Optimal assignment and matching mechanisms have been the focus of exhaustive analysis. We focus on their dynamic effects, which have received less attention, especially in the empirical literature: Anticipating that assignment is based on prior performance may affect prior performance. We test this hypothesis in a lab experiment.

Trading places: An experimental comparison of reallocation mechanisms for priority queuing

Anouar El Haji Sander Onderstal
In a laboratory experiment, we compare two auction mechanisms that are designed to improve a queue's efficiency by allowing customers to trade places.

Wage delegation in the field

Sabrina Jeworrek and Vanessa Mertins
By conducting a natural field experiment, we analyze the managerial policy of delegating the wage choice to employees. We find that this policy enhances performance significantly, which is remarkable since allocated wage premiums of the same size have no effect at all.

When the principal knows better than the agent: Subjective evaluations as an optimal disclosure mechanism

Mengxi Zhang
When the firm has some private and unverifiable information about an employee’s ability, it can design a subjective evaluation mechanism, whereby payments are tied to evaluations, to communicate such information. In this paper, I investigate how to design an optimal disclosure mechanism for the firm.

Potential competition and quality disclosure

Frederick Dongchuhl Oh and Junghum Park
This study presents a model of quality disclosure in which an incumbent, through its quality and disclosure choices, influences the potential that a new entrant enters the market.

Volume 28, Issue 3, Fall 2019

Exporting firms and retail internationalization: Evidence from France

Angela Cheptea, Charlotte Emlinger, and Karine Latouche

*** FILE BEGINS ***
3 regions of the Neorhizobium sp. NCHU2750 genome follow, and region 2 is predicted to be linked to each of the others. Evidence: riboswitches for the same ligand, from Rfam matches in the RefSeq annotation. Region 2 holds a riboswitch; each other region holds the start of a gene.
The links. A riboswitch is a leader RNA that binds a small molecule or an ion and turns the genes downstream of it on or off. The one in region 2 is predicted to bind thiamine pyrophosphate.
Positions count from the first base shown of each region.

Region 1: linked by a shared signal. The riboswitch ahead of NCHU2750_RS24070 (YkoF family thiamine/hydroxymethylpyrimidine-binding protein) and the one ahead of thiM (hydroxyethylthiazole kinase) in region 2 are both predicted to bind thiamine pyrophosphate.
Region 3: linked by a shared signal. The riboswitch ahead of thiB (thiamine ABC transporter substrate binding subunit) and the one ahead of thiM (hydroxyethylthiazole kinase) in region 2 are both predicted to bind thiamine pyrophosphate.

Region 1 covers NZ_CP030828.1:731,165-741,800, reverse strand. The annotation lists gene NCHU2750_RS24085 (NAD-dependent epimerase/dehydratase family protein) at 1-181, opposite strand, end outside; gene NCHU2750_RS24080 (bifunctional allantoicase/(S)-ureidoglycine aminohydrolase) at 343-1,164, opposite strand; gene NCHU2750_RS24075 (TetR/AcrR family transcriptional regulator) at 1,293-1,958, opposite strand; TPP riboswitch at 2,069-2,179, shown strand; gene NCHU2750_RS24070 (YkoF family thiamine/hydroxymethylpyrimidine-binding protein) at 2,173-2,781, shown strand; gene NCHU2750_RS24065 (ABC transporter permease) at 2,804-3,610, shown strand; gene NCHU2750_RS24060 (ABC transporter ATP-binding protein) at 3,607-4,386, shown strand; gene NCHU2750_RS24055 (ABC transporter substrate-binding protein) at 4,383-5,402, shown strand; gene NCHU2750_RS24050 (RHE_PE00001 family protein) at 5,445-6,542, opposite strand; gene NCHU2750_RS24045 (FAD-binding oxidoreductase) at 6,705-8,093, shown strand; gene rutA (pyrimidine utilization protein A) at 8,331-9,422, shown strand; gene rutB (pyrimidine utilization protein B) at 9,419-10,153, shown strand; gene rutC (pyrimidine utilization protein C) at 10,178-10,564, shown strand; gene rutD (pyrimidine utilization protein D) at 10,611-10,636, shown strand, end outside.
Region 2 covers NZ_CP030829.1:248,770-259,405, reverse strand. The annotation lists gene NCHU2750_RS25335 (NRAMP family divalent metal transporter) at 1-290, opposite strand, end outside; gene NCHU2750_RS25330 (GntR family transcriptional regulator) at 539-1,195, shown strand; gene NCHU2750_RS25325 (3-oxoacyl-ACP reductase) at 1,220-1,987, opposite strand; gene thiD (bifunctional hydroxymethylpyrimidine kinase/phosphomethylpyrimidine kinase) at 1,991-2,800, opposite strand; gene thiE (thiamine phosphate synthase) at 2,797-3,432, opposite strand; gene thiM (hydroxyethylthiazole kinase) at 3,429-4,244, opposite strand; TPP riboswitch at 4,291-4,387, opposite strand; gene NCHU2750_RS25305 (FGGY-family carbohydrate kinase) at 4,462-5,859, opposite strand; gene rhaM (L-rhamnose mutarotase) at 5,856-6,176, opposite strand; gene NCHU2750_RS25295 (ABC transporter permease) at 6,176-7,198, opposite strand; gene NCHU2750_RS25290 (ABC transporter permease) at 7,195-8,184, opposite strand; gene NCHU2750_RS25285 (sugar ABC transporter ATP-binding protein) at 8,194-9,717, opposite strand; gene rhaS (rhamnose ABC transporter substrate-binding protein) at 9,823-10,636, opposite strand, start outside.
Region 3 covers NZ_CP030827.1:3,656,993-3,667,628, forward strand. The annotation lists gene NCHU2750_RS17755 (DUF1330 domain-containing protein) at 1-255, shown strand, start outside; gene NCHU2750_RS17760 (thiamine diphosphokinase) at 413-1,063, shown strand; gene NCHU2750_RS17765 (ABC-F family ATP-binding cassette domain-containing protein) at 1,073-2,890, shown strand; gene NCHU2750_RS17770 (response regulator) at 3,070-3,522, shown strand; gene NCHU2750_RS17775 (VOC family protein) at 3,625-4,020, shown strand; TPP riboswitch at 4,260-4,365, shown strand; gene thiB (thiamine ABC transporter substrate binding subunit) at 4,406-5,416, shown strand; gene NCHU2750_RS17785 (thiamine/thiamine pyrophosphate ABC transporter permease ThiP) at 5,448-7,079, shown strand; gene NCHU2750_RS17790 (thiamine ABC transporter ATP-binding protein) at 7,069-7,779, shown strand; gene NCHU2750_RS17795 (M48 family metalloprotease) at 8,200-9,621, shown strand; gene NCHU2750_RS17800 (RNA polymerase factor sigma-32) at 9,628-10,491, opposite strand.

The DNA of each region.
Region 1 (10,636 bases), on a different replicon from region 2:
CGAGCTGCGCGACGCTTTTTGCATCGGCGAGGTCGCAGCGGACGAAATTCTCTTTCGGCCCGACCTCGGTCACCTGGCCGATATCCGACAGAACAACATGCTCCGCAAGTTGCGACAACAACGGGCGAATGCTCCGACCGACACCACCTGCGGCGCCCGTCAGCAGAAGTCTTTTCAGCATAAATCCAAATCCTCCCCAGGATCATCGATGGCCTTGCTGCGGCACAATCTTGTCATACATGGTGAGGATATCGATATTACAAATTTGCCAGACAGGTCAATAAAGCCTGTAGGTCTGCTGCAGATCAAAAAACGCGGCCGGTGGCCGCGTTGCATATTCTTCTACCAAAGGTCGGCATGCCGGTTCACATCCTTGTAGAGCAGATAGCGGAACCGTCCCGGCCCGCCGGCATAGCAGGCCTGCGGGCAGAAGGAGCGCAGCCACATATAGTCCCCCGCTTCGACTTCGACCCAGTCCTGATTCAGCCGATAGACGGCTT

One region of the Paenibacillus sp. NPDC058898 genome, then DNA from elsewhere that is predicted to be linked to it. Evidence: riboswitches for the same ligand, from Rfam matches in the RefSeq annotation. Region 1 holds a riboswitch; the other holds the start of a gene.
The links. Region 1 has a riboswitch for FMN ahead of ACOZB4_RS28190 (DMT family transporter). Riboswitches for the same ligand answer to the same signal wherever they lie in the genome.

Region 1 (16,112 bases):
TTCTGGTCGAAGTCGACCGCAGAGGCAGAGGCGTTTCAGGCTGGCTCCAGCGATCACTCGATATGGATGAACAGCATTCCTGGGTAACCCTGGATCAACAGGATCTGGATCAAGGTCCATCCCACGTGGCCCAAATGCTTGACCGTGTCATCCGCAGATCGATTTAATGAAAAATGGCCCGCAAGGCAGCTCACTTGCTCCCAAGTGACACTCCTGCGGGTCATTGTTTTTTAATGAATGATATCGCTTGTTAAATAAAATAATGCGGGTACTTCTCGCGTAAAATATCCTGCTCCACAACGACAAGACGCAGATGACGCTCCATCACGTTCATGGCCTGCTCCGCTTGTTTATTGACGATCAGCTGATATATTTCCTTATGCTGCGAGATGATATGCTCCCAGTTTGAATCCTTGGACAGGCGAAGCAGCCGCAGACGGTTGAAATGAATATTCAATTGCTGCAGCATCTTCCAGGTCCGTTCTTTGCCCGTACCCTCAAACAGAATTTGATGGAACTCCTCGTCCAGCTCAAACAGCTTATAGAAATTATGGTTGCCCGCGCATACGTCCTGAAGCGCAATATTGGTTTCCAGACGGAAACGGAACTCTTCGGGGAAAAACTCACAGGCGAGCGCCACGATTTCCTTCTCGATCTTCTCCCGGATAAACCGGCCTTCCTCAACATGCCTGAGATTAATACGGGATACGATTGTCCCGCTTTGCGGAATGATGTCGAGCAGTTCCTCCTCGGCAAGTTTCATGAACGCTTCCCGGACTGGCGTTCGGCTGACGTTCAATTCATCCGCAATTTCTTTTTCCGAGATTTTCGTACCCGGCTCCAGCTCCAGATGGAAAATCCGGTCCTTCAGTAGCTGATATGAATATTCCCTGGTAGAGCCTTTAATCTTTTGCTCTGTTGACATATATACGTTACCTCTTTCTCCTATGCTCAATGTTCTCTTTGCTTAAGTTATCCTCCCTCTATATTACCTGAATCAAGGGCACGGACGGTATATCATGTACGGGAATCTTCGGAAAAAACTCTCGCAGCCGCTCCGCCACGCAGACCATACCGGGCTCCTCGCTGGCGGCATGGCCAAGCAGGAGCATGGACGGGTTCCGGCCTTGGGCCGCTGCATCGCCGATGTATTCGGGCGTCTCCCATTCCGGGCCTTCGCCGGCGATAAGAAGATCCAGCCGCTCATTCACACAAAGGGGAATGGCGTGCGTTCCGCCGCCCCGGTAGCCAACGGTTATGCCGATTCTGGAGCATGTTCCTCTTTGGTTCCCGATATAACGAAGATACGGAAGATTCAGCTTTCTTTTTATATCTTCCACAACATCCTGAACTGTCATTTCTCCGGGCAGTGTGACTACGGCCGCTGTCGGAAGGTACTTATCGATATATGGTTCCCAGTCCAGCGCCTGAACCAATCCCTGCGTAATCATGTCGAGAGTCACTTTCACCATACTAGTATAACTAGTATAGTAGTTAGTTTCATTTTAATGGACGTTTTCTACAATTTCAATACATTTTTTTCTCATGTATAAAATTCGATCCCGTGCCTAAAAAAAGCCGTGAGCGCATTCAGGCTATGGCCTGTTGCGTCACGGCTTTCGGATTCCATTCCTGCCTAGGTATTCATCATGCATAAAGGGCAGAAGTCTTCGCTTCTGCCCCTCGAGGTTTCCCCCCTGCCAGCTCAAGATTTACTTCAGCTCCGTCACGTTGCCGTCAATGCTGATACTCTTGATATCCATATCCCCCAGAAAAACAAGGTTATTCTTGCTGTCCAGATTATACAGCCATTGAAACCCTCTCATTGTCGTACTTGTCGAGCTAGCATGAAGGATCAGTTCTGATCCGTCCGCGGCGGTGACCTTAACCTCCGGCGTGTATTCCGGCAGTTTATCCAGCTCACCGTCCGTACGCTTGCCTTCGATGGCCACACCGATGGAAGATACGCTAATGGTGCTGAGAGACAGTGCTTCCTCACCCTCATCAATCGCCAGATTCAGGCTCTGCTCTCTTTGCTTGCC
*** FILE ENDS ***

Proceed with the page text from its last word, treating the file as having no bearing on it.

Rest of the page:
This paper questions the impact of the globalization of the retail sector on the export activity of origin country agri‐food firms. We use an original firm‐level database of French agri‐food exports that identifies the domestic suppliers of French retailers through certification with the private International Featured Standard (IFS). The results show that IFS certified French firms are more likely to export and export larger volumes than noncertified firms to markets where French retailers have established outlets.

Moral management in competitive markets

Steve Martin
The intrinsic motivation of a firm’s management for engaging in prosocial behavior is an important determinant of a firm’s social conduct. I provide the first model in which firms run by morally motivated managers engage in corporate social responsibility (CSR) in a competitive setting.

Biased recommendations from biased and unbiased experts

Wonsuk Chung and Rick Harbaugh
When can you trust an expert to provide honest advice? We develop and test a recommendation game where an expert helps a decision maker choose among two actions that benefit the expert and an outside option that does not. The results highlight that the transparency of expert incentives can improve communication, but need not ensure unbiased advice.

Wholesale price discrimination: Innovation incentives and upstream competition

Uğur Akgün and Ioana Chioveanu